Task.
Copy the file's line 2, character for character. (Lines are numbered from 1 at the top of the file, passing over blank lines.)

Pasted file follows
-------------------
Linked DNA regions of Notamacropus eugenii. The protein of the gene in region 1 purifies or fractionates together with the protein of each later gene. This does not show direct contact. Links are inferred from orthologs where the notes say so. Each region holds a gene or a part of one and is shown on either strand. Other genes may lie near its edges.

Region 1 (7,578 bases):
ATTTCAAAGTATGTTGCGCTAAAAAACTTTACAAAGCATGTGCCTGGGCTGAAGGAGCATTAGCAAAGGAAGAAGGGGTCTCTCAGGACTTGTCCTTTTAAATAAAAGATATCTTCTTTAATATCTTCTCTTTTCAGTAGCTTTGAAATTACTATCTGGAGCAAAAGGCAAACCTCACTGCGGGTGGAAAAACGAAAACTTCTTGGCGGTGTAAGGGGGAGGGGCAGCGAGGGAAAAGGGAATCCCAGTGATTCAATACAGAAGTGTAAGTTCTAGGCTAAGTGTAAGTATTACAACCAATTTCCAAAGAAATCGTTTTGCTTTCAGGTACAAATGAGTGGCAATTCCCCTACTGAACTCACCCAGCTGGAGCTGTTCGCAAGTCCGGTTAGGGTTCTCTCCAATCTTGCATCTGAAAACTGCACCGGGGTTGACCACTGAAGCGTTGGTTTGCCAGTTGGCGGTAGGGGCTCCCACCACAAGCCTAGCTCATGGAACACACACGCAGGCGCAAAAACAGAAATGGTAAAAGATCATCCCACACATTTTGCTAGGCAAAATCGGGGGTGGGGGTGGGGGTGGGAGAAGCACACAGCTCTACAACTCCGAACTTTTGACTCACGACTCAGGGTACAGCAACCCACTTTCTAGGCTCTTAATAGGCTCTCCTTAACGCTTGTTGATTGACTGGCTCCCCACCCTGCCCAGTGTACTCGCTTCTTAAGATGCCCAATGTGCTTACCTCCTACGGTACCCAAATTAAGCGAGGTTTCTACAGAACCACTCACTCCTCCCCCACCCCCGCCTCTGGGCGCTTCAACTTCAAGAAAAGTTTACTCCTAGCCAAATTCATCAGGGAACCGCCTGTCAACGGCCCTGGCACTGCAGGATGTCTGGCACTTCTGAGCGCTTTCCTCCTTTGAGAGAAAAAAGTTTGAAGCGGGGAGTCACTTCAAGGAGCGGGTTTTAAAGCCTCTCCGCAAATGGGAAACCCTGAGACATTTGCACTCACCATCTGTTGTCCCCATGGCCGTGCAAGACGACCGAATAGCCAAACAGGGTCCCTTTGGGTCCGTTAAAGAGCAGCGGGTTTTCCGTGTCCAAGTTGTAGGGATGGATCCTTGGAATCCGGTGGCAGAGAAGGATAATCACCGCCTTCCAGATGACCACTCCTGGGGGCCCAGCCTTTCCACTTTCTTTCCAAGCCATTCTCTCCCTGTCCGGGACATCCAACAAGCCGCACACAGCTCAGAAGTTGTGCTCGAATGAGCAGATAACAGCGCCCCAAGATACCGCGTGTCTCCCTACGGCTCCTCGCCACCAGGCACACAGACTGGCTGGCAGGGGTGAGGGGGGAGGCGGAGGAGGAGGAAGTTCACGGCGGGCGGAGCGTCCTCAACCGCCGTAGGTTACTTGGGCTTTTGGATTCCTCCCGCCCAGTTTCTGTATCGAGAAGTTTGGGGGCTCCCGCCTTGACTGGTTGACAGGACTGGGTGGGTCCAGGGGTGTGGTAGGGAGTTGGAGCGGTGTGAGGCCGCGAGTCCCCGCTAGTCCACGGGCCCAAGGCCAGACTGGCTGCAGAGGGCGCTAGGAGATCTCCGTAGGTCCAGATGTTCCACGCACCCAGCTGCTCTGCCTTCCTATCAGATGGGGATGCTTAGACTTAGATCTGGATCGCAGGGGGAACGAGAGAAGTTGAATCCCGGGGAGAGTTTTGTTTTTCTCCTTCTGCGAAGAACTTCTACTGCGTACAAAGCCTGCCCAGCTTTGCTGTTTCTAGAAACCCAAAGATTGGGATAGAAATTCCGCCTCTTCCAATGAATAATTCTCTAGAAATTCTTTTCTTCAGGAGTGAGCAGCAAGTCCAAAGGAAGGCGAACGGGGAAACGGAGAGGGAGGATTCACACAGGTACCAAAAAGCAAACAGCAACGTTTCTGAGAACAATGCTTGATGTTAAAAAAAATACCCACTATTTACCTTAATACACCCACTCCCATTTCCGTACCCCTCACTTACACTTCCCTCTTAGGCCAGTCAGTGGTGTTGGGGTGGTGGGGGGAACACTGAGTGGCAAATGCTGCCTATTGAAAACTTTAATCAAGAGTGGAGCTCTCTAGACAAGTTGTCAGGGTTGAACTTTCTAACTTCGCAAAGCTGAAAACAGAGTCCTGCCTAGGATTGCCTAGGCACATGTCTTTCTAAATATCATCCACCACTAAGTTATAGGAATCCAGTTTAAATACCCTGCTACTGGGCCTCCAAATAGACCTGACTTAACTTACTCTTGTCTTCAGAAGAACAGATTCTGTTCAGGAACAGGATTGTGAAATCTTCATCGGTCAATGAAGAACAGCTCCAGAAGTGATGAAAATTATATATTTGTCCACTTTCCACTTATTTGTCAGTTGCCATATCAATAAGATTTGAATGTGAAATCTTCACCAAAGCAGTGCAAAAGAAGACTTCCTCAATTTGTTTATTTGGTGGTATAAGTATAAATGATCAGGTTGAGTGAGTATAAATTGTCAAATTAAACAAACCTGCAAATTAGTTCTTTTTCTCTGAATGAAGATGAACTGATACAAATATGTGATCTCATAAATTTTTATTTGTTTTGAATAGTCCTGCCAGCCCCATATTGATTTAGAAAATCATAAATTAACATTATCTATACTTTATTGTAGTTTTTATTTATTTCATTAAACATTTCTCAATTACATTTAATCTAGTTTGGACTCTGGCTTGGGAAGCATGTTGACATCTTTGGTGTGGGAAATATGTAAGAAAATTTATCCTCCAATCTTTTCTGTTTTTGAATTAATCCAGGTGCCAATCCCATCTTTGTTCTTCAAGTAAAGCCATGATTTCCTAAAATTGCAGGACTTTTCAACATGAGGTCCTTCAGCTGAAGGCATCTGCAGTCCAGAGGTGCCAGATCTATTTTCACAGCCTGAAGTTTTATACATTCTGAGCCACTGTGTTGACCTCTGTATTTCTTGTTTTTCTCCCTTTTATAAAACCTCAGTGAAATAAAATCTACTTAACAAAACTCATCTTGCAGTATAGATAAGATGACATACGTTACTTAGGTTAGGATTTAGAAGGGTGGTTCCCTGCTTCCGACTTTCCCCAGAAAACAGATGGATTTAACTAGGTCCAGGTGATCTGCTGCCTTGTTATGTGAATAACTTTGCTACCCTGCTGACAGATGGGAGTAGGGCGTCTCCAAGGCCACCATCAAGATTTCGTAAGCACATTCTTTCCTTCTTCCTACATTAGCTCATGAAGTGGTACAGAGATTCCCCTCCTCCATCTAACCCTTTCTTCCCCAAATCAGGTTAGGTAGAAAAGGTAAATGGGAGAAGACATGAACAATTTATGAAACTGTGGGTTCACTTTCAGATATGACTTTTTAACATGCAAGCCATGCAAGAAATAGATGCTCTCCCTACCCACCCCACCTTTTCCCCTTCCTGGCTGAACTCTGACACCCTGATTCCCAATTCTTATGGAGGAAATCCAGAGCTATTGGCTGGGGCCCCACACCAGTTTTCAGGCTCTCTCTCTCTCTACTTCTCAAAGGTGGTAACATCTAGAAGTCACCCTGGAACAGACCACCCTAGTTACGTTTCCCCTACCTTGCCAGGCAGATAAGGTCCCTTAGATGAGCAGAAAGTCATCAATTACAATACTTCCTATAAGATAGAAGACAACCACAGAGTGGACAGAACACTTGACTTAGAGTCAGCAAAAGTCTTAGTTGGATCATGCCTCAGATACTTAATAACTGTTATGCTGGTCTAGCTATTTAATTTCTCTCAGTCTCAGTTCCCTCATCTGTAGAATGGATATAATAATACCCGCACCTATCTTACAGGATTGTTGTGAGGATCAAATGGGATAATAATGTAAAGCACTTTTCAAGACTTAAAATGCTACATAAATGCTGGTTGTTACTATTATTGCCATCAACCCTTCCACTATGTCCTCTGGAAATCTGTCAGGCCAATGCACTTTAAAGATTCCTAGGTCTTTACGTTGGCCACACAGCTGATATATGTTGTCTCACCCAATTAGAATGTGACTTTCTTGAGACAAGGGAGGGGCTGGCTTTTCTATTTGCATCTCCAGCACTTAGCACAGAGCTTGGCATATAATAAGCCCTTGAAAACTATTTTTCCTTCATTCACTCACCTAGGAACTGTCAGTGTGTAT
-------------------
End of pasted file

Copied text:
Region 1 (7,578 bases):